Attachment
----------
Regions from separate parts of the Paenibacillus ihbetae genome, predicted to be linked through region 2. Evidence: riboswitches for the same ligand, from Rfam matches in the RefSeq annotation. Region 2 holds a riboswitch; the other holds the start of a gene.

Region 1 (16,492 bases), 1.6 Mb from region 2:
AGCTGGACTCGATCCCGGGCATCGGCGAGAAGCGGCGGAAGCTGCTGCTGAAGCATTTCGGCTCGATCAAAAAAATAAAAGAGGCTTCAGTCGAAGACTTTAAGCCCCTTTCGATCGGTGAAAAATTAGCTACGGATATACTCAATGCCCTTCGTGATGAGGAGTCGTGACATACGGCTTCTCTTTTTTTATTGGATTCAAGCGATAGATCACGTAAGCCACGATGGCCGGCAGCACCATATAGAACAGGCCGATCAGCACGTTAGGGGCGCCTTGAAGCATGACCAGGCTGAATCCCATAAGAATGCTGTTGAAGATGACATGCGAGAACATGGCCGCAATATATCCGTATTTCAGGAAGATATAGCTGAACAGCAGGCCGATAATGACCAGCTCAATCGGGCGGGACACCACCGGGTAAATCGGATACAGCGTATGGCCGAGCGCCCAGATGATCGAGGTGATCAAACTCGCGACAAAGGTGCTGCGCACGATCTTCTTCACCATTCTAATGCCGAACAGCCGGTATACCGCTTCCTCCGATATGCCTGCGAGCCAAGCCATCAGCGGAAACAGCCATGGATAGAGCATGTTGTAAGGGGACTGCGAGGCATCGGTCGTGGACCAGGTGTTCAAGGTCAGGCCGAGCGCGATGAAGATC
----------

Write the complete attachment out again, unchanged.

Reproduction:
Regions from separate parts of the Paenibacillus ihbetae genome, predicted to be linked through region 2. Evidence: riboswitches for the same ligand, from Rfam matches in the RefSeq annotation. Region 2 holds a riboswitch; the other holds the start of a gene.

Region 1 (16,492 bases), 1.6 Mb from region 2:
AGCTGGACTCGATCCCGGGCATCGGCGAGAAGCGGCGGAAGCTGCTGCTGAAGCATTTCGGCTCGATCAAAAAAATAAAAGAGGCTTCAGTCGAAGACTTTAAGCCCCTTTCGATCGGTGAAAAATTAGCTACGGATATACTCAATGCCCTTCGTGATGAGGAGTCGTGACATACGGCTTCTCTTTTTTTATTGGATTCAAGCGATAGATCACGTAAGCCACGATGGCCGGCAGCACCATATAGAACAGGCCGATCAGCACGTTAGGGGCGCCTTGAAGCATGACCAGGCTGAATCCCATAAGAATGCTGTTGAAGATGACATGCGAGAACATGGCCGCAATATATCCGTATTTCAGGAAGATATAGCTGAACAGCAGGCCGATAATGACCAGCTCAATCGGGCGGGACACCACCGGGTAAATCGGATACAGCGTATGGCCGAGCGCCCAGATGATCGAGGTGATCAAACTCGCGACAAAGGTGCTGCGCACGATCTTCTTCACCATTCTAATGCCGAACAGCCGGTATACCGCTTCCTCCGATATGCCTGCGAGCCAAGCCATCAGCGGAAACAGCCATGGATAGAGCATGTTGTAAGGGGACTGCGAGGCATCGGTCGTGGACCAGGTGTTCAAGGTCAGGCCGAGCGCGATGAAGATC